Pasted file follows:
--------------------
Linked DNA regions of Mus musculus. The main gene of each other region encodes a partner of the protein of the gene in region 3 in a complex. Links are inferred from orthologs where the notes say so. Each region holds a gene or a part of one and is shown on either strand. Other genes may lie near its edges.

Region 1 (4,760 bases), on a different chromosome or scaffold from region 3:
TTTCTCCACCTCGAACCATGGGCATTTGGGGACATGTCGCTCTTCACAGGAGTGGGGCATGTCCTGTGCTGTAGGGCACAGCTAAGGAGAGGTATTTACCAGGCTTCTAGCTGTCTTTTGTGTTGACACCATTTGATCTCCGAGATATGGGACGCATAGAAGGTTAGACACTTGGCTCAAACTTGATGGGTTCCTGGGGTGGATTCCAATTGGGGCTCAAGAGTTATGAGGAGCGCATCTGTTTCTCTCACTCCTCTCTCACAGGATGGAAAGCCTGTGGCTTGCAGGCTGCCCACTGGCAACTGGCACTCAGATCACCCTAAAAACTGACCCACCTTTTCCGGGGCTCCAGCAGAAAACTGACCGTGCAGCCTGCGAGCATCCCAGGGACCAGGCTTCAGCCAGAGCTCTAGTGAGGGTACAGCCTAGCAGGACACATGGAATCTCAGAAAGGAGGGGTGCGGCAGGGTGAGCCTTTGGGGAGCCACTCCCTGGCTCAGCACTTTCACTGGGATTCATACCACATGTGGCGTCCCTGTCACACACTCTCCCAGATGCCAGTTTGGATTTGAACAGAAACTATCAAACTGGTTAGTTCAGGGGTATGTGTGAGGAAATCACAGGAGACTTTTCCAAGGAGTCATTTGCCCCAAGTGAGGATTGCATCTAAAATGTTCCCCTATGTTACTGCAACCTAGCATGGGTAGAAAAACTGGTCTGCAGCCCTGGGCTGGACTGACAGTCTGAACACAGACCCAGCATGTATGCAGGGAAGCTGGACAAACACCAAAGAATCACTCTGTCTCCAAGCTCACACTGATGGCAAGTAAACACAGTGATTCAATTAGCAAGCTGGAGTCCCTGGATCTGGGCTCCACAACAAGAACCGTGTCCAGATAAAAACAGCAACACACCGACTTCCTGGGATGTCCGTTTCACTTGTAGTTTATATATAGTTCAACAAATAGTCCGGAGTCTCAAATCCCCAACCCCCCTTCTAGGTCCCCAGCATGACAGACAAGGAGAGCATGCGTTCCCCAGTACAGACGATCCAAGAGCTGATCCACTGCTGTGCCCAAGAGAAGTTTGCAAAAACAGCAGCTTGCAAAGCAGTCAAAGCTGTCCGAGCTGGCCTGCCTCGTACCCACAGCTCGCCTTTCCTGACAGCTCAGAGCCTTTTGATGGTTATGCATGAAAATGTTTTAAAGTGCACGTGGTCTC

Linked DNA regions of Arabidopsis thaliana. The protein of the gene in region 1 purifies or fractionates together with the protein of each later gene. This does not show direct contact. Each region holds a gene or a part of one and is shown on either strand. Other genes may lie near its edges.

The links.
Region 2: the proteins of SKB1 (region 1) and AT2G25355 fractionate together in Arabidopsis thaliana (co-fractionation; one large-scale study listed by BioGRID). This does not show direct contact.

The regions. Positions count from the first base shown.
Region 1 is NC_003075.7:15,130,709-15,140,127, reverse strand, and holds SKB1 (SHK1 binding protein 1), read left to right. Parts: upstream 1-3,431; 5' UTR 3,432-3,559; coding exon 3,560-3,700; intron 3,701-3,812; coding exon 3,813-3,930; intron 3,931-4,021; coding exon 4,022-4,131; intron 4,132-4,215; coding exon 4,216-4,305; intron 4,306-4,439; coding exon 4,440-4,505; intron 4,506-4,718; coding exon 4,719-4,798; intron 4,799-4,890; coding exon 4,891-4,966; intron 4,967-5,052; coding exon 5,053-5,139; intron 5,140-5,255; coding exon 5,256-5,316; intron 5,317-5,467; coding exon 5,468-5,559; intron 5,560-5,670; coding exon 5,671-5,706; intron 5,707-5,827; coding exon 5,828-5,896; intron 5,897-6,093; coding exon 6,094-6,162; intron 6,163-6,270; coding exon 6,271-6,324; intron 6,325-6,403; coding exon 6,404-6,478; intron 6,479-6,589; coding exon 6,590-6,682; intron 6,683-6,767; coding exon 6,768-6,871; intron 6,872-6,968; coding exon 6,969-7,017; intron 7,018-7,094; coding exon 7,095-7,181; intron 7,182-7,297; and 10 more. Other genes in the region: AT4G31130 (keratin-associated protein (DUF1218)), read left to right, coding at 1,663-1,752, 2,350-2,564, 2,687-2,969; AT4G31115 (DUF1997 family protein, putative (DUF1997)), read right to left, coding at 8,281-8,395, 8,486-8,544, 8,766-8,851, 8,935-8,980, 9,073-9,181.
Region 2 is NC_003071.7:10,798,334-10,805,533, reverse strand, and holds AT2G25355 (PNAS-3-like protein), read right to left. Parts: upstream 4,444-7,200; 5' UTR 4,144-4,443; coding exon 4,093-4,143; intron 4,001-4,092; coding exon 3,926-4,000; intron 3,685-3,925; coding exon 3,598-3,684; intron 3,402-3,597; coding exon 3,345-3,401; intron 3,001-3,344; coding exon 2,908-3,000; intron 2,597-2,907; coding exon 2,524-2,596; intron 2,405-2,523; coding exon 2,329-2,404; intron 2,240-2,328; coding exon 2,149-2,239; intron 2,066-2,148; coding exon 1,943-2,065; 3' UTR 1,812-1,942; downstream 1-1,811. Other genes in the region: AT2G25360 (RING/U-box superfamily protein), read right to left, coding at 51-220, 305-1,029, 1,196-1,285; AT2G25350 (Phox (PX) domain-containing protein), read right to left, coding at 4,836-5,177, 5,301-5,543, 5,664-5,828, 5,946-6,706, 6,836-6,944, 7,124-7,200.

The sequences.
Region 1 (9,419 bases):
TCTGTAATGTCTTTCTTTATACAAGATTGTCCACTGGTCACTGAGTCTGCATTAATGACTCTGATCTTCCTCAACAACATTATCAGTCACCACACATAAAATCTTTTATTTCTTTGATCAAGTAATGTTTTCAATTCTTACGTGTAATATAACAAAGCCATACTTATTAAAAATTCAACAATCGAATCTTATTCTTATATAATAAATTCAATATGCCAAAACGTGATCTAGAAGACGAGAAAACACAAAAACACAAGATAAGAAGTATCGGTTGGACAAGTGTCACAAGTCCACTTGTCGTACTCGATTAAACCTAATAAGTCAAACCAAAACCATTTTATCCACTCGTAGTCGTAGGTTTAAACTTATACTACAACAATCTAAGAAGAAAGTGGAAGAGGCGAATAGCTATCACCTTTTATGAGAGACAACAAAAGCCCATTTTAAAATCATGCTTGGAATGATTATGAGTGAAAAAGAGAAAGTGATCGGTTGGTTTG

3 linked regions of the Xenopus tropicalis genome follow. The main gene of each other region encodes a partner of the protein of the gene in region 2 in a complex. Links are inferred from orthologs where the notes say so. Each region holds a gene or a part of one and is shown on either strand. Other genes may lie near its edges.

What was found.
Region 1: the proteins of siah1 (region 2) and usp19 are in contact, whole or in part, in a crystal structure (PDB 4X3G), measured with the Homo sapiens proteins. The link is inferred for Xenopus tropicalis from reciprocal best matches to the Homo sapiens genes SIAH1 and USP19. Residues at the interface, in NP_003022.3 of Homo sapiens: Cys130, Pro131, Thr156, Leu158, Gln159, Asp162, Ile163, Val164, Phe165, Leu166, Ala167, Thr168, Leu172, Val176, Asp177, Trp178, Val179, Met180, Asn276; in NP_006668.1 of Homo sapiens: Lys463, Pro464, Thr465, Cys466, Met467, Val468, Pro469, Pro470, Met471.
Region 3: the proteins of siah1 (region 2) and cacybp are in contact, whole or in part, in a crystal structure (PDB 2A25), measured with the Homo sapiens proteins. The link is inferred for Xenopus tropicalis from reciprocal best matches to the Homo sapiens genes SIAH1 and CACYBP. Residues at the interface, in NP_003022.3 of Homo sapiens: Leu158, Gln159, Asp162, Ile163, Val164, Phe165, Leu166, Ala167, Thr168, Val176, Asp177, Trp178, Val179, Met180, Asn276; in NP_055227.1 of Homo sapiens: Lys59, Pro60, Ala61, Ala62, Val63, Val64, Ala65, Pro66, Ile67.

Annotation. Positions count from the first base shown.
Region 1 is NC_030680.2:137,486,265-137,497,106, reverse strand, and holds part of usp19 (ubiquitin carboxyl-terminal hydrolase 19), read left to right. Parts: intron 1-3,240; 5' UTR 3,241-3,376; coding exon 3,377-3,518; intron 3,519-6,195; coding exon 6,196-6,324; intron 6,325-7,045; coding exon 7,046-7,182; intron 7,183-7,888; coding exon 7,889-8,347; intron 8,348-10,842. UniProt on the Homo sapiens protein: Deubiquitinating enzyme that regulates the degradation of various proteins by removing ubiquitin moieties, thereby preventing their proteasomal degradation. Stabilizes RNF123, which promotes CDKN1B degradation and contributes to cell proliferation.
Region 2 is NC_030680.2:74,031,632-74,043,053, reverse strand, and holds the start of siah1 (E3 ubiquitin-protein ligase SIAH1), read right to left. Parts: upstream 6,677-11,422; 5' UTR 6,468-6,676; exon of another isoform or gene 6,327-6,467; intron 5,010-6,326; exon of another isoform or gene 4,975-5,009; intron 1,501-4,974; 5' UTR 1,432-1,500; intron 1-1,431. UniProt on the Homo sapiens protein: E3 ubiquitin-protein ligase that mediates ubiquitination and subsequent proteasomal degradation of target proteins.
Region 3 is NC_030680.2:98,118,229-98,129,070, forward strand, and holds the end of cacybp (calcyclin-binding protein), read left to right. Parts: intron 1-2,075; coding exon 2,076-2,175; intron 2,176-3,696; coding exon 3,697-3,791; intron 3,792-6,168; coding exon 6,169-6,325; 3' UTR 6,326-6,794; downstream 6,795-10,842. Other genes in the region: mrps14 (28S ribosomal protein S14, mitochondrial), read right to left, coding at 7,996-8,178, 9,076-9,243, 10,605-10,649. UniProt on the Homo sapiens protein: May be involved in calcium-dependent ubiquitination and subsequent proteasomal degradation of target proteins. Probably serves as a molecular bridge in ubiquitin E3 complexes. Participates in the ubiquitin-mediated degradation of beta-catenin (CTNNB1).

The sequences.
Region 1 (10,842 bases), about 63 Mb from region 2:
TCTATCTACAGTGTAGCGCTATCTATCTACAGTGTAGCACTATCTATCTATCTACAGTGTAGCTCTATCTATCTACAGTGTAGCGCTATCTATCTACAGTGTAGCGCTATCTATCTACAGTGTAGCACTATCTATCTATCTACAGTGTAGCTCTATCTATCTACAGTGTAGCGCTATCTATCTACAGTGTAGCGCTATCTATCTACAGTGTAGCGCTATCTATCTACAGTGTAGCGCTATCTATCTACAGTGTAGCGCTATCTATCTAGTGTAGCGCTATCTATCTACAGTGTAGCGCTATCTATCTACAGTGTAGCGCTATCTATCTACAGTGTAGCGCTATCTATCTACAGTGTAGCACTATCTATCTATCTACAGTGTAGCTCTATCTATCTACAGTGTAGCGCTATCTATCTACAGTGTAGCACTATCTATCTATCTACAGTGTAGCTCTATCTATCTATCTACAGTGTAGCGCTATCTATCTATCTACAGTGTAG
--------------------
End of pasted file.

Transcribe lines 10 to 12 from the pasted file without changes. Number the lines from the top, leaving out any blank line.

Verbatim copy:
The sequences.
Region 1 (9,419 bases):
TCTGTAATGTCTTTCTTTATACAAGATTGTCCACTGGTCACTGAGTCTGCATTAATGACTCTGATCTTCCTCAACAACATTATCAGTCACCACACATAAAATCTTTTATTTCTTTGATCAAGTAATGTTTTCAATTCTTACGTGTAATATAACAAAGCCATACTTATTAAAAATTCAACAATCGAATCTTATTCTTATATAATAAATTCAATATGCCAAAACGTGATCTAGAAGACGAGAAAACACAAAAACACAAGATAAGAAGTATCGGTTGGACAAGTGTCACAAGTCCACTTGTCGTACTCGATTAAACCTAATAAGTCAAACCAAAACCATTTTATCCACTCGTAGTCGTAGGTTTAAACTTATACTACAACAATCTAAGAAGAAAGTGGAAGAGGCGAATAGCTATCACCTTTTATGAGAGACAACAAAAGCCCATTTTAAAATCATGCTTGGAATGATTATGAGTGAAAAAGAGAAAGTGATCGGTTGGTTTG